Buying your next home through Live Near Your Work

Need more space? Want to take advantage of low interest rates? This may be the time

Nicolas Wright at his new home in East Baltimore

Image caption: Nicolas Wright at his new home in East Baltimore


Nicolas Wright, the middle child of five kids, grew up on a farm in the unincorporated town of Horse Nation, Mississippi—population 400, a half-hour south of Elvis Presley's Tupelo birthplace and the annual Black Rodeo held there.

His Daddy's spread was large, some 50 acres; people rarely locked their doors and, until a few years ago, there wasn't a sign identifying the hamlet, named for a nearby creek. The Wright home—from which his late father, Donald Ray Wright Sr., "bred and broke horses"—was modest for a family of seven.

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"I never had my own space, always shared a room," says Wright, assistant director of Fraternity and Sorority Life at Johns Hopkins University since 2019. "All the way through high school, my [getaway] cave was sitting in the bathtub doing nothing or reading Harry Potter."

Today, the 29-year-old owns a three-bedroom townhouse less than a mile from Johns Hopkins' East Baltimore campus. Wright was able to swing the deal through Hopkins' Live Near Your Work program, a partnership with Baltimore City that began in 1997 and is run at Johns Hopkins by Human Resources.

The deal provided Wright with a $14,500 grant for down payment and closing costs, an introduction to a preferred lender, and help in navigating the process. Grants range from $5,000 to $17,000.

According to Katie Walsh, who directs the program at Johns Hopkins, "Live Near Your Work continues [to enjoy] high usage, even throughout the pandemic, as the financial steppingstone that employees need in order to become homeowners." Walsh notes that the program is often the difference between an employee's choosing to live in the city instead of nearby suburbs.

Since the start of the pandemic in March 2020, Walsh says, Live Near Your Work has led to Hopkins employees settling on 121 homes in more than 30 city neighborhoods. Eligible areas run from Hampden to the southeast edge of Baltimore City as well as a swath between Belair-Edison and Fell's Point. Part of the application process includes a mandatory counseling course in home ownership.

Live Near Your Work is partially funded by employers that include Hopkins, which has invested about $670,000 in the program in the past year, and more than 100 other workplaces. The city of Baltimore, which has a great stake in attracting new homeowners, particularly to neighborhoods in re-development, provides a "match" grant of up to $2,500. Employees are responsible for securing their own financing, Walsh says, pointing to the nonprofit Live Baltimore as a resource for comparing lenders.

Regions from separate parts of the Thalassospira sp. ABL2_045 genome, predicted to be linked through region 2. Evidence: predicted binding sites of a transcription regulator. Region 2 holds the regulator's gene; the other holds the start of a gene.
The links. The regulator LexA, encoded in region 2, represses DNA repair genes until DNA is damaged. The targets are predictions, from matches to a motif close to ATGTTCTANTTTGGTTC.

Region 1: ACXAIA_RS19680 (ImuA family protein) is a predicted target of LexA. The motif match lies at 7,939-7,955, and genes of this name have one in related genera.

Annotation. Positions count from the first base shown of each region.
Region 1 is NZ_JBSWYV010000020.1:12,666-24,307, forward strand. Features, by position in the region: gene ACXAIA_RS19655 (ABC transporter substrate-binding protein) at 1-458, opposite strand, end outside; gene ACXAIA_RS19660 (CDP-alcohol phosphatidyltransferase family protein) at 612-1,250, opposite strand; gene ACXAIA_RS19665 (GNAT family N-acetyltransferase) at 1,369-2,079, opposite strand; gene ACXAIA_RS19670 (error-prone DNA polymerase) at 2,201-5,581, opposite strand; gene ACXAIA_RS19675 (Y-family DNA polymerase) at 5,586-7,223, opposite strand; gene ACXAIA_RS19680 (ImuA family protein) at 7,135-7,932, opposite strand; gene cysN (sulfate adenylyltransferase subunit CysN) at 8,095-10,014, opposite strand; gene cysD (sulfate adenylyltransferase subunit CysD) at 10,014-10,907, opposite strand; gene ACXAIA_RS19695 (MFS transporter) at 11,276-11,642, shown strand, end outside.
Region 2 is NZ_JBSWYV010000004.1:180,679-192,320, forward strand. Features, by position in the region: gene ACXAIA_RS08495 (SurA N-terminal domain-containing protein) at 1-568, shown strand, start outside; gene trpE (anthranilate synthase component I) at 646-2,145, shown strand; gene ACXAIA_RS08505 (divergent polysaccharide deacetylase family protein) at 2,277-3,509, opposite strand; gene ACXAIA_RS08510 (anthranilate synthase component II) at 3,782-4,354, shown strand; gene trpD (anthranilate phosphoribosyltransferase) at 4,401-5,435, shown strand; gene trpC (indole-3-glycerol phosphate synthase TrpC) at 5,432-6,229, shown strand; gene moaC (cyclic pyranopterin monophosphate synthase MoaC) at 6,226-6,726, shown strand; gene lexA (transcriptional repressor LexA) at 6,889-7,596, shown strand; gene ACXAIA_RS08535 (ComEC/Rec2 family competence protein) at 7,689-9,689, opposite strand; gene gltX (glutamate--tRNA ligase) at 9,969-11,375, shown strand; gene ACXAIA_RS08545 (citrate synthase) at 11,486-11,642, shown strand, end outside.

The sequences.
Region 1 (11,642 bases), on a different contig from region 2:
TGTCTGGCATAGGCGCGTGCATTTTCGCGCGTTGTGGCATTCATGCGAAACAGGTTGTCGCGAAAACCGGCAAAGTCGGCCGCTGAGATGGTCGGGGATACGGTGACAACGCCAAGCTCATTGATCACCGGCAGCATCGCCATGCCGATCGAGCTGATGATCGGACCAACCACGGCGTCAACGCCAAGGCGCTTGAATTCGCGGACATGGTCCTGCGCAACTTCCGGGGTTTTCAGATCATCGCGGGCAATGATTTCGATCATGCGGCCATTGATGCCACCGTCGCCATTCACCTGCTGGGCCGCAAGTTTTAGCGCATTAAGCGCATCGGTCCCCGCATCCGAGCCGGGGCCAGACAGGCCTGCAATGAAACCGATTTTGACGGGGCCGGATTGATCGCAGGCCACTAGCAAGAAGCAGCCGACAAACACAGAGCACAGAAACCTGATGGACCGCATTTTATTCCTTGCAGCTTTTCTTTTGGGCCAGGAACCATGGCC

"Live Near Your Work is tremendously effective in attracting new residents to Baltimore," says Jason Filippou, a realtor with Cummings & Co. who helped an emergency room employee from Johns Hopkins Bayview buy a house. "My experience [was enhanced] by minimal bureaucratic hoops you had to jump through to get a home."

Wright's house is a handsome, three-story rehab in the 1500 block of North Caroline Street in the Oliver neighborhood, about five blocks west of Broadway. It's a traditional Baltimore design with white marble steps, an architectural detail found in many row houses in this neighborhood but one with which Wright was unfamiliar until recently.

So enthused was Wright about the homebuying program—and, he says, "all the space!"—that he invited Walsh to speak about it to the university's Black Faculty and Staff Association.

"I know a lot of younger people looking for a home," says Wright, who was serving as professional development chair of the BFSA at the time. "A lot of people who attended that talk are now in the process of buying homes. A lot of them knew about the program, but I don't think they knew how easy the process is."

Before closing on his house, Wright lived in a downtown apartment at Charles and Saratoga streets. He now pays $200 less each month for his mortgage than he did for his rent.

Of the many things he anticipated about becoming a homeowner—converting an extra bedroom into an office, a tax credit, and the chance to host his extended family for reunions—the extra money in his pocket was not one of them.

"I sure wasn't expecting that," he says.

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